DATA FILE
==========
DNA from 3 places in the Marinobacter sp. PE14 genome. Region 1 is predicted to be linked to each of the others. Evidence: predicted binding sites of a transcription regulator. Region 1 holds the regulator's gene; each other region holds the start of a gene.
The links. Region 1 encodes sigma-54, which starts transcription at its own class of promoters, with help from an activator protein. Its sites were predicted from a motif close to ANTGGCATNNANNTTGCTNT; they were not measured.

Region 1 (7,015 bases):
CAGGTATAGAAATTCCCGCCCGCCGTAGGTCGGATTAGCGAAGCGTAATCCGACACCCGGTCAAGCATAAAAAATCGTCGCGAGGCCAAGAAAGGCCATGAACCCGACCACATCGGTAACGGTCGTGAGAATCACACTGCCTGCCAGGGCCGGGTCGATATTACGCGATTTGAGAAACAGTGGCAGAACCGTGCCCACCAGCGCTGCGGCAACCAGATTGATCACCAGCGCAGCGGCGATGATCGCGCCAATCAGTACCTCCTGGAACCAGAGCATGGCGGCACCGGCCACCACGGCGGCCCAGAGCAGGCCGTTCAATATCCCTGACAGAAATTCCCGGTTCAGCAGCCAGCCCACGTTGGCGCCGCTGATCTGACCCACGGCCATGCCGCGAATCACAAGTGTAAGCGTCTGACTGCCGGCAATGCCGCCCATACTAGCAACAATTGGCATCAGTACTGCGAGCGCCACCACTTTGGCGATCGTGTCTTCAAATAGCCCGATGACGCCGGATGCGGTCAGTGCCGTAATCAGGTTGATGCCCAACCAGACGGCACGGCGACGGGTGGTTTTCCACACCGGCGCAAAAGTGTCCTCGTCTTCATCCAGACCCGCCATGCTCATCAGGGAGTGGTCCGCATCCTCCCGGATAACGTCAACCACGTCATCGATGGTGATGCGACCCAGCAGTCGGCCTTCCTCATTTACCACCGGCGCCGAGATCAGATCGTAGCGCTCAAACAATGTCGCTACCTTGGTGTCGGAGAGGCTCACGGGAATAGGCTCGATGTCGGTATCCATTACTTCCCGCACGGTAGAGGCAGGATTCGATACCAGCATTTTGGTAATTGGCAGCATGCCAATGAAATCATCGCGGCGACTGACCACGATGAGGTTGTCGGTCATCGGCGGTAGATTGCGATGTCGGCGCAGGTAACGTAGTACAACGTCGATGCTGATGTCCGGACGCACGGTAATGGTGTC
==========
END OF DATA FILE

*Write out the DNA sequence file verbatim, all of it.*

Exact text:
DNA from 3 places in the Marinobacter sp. PE14 genome. Region 1 is predicted to be linked to each of the others. Evidence: predicted binding sites of a transcription regulator. Region 1 holds the regulator's gene; each other region holds the start of a gene.
The links. Region 1 encodes sigma-54, which starts transcription at its own class of promoters, with help from an activator protein. Its sites were predicted from a motif close to ANTGGCATNNANNTTGCTNT; they were not measured.

Region 1 (7,015 bases):
CAGGTATAGAAATTCCCGCCCGCCGTAGGTCGGATTAGCGAAGCGTAATCCGACACCCGGTCAAGCATAAAAAATCGTCGCGAGGCCAAGAAAGGCCATGAACCCGACCACATCGGTAACGGTCGTGAGAATCACACTGCCTGCCAGGGCCGGGTCGATATTACGCGATTTGAGAAACAGTGGCAGAACCGTGCCCACCAGCGCTGCGGCAACCAGATTGATCACCAGCGCAGCGGCGATGATCGCGCCAATCAGTACCTCCTGGAACCAGAGCATGGCGGCACCGGCCACCACGGCGGCCCAGAGCAGGCCGTTCAATATCCCTGACAGAAATTCCCGGTTCAGCAGCCAGCCCACGTTGGCGCCGCTGATCTGACCCACGGCCATGCCGCGAATCACAAGTGTAAGCGTCTGACTGCCGGCAATGCCGCCCATACTAGCAACAATTGGCATCAGTACTGCGAGCGCCACCACTTTGGCGATCGTGTCTTCAAATAGCCCGATGACGCCGGATGCGGTCAGTGCCGTAATCAGGTTGATGCCCAACCAGACGGCACGGCGACGGGTGGTTTTCCACACCGGCGCAAAAGTGTCCTCGTCTTCATCCAGACCCGCCATGCTCATCAGGGAGTGGTCCGCATCCTCCCGGATAACGTCAACCACGTCATCGATGGTGATGCGACCCAGCAGTCGGCCTTCCTCATTTACCACCGGCGCCGAGATCAGATCGTAGCGCTCAAACAATGTCGCTACCTTGGTGTCGGAGAGGCTCACGGGAATAGGCTCGATGTCGGTATCCATTACTTCCCGCACGGTAGAGGCAGGATTCGATACCAGCATTTTGGTAATTGGCAGCATGCCAATGAAATCATCGCGGCGACTGACCACGATGAGGTTGTCGGTCATCGGCGGTAGATTGCGATGTCGGCGCAGGTAACGTAGTACAACGTCGATGCTGATGTCCGGACGCACGGTAATGGTGTC